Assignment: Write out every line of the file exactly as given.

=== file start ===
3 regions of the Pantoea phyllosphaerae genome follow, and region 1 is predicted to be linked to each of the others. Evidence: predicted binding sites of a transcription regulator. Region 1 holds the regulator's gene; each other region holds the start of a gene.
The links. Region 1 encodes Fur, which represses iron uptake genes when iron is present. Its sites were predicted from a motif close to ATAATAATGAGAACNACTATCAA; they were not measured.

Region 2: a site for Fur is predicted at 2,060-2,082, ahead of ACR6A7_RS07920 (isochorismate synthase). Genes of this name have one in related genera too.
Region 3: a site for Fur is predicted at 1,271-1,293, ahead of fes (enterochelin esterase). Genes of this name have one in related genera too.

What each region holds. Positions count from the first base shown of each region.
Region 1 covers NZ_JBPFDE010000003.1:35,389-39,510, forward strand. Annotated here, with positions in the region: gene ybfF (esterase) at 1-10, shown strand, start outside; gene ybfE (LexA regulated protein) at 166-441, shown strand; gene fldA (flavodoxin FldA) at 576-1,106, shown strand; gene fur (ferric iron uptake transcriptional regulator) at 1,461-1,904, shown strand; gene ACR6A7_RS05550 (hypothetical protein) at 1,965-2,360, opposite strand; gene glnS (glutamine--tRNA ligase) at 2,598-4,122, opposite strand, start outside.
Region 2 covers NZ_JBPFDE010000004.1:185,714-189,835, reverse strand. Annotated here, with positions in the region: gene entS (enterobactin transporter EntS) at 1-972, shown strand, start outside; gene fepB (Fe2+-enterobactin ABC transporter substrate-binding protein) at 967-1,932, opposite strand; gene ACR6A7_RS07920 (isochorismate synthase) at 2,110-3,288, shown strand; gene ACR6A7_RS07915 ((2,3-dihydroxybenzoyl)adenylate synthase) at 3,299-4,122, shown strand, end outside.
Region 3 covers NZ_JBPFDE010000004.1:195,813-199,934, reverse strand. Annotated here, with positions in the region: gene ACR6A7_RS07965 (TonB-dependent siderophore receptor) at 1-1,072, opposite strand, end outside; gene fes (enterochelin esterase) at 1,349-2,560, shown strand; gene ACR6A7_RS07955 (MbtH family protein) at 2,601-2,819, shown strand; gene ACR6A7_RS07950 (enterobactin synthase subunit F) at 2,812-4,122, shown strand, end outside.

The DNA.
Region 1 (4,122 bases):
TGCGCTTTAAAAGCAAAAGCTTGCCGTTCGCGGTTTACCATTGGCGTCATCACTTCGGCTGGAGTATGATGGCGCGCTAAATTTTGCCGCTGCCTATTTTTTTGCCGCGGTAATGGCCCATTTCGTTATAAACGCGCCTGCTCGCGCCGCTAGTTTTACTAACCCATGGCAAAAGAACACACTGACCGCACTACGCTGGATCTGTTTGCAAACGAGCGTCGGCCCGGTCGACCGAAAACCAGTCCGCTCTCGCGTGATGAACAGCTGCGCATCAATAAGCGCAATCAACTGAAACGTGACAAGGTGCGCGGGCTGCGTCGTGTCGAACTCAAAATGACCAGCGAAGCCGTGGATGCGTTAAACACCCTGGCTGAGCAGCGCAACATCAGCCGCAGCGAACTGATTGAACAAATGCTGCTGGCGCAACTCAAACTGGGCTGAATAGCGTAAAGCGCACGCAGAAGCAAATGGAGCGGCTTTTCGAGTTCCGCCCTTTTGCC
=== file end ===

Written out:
3 regions of the Pantoea phyllosphaerae genome follow, and region 1 is predicted to be linked to each of the others. Evidence: predicted binding sites of a transcription regulator. Region 1 holds the regulator's gene; each other region holds the start of a gene.
The links. Region 1 encodes Fur, which represses iron uptake genes when iron is present. Its sites were predicted from a motif close to ATAATAATGAGAACNACTATCAA; they were not measured.

Region 2: a site for Fur is predicted at 2,060-2,082, ahead of ACR6A7_RS07920 (isochorismate synthase). Genes of this name have one in related genera too.
Region 3: a site for Fur is predicted at 1,271-1,293, ahead of fes (enterochelin esterase). Genes of this name have one in related genera too.

What each region holds. Positions count from the first base shown of each region.
Region 1 covers NZ_JBPFDE010000003.1:35,389-39,510, forward strand. Annotated here, with positions in the region: gene ybfF (esterase) at 1-10, shown strand, start outside; gene ybfE (LexA regulated protein) at 166-441, shown strand; gene fldA (flavodoxin FldA) at 576-1,106, shown strand; gene fur (ferric iron uptake transcriptional regulator) at 1,461-1,904, shown strand; gene ACR6A7_RS05550 (hypothetical protein) at 1,965-2,360, opposite strand; gene glnS (glutamine--tRNA ligase) at 2,598-4,122, opposite strand, start outside.
Region 2 covers NZ_JBPFDE010000004.1:185,714-189,835, reverse strand. Annotated here, with positions in the region: gene entS (enterobactin transporter EntS) at 1-972, shown strand, start outside; gene fepB (Fe2+-enterobactin ABC transporter substrate-binding protein) at 967-1,932, opposite strand; gene ACR6A7_RS07920 (isochorismate synthase) at 2,110-3,288, shown strand; gene ACR6A7_RS07915 ((2,3-dihydroxybenzoyl)adenylate synthase) at 3,299-4,122, shown strand, end outside.
Region 3 covers NZ_JBPFDE010000004.1:195,813-199,934, reverse strand. Annotated here, with positions in the region: gene ACR6A7_RS07965 (TonB-dependent siderophore receptor) at 1-1,072, opposite strand, end outside; gene fes (enterochelin esterase) at 1,349-2,560, shown strand; gene ACR6A7_RS07955 (MbtH family protein) at 2,601-2,819, shown strand; gene ACR6A7_RS07950 (enterobactin synthase subunit F) at 2,812-4,122, shown strand, end outside.

The DNA.
Region 1 (4,122 bases):
TGCGCTTTAAAAGCAAAAGCTTGCCGTTCGCGGTTTACCATTGGCGTCATCACTTCGGCTGGAGTATGATGGCGCGCTAAATTTTGCCGCTGCCTATTTTTTTGCCGCGGTAATGGCCCATTTCGTTATAAACGCGCCTGCTCGCGCCGCTAGTTTTACTAACCCATGGCAAAAGAACACACTGACCGCACTACGCTGGATCTGTTTGCAAACGAGCGTCGGCCCGGTCGACCGAAAACCAGTCCGCTCTCGCGTGATGAACAGCTGCGCATCAATAAGCGCAATCAACTGAAACGTGACAAGGTGCGCGGGCTGCGTCGTGTCGAACTCAAAATGACCAGCGAAGCCGTGGATGCGTTAAACACCCTGGCTGAGCAGCGCAACATCAGCCGCAGCGAACTGATTGAACAAATGCTGCTGGCGCAACTCAAACTGGGCTGAATAGCGTAAAGCGCACGCAGAAGCAAATGGAGCGGCTTTTCGAGTTCCGCCCTTTTGCC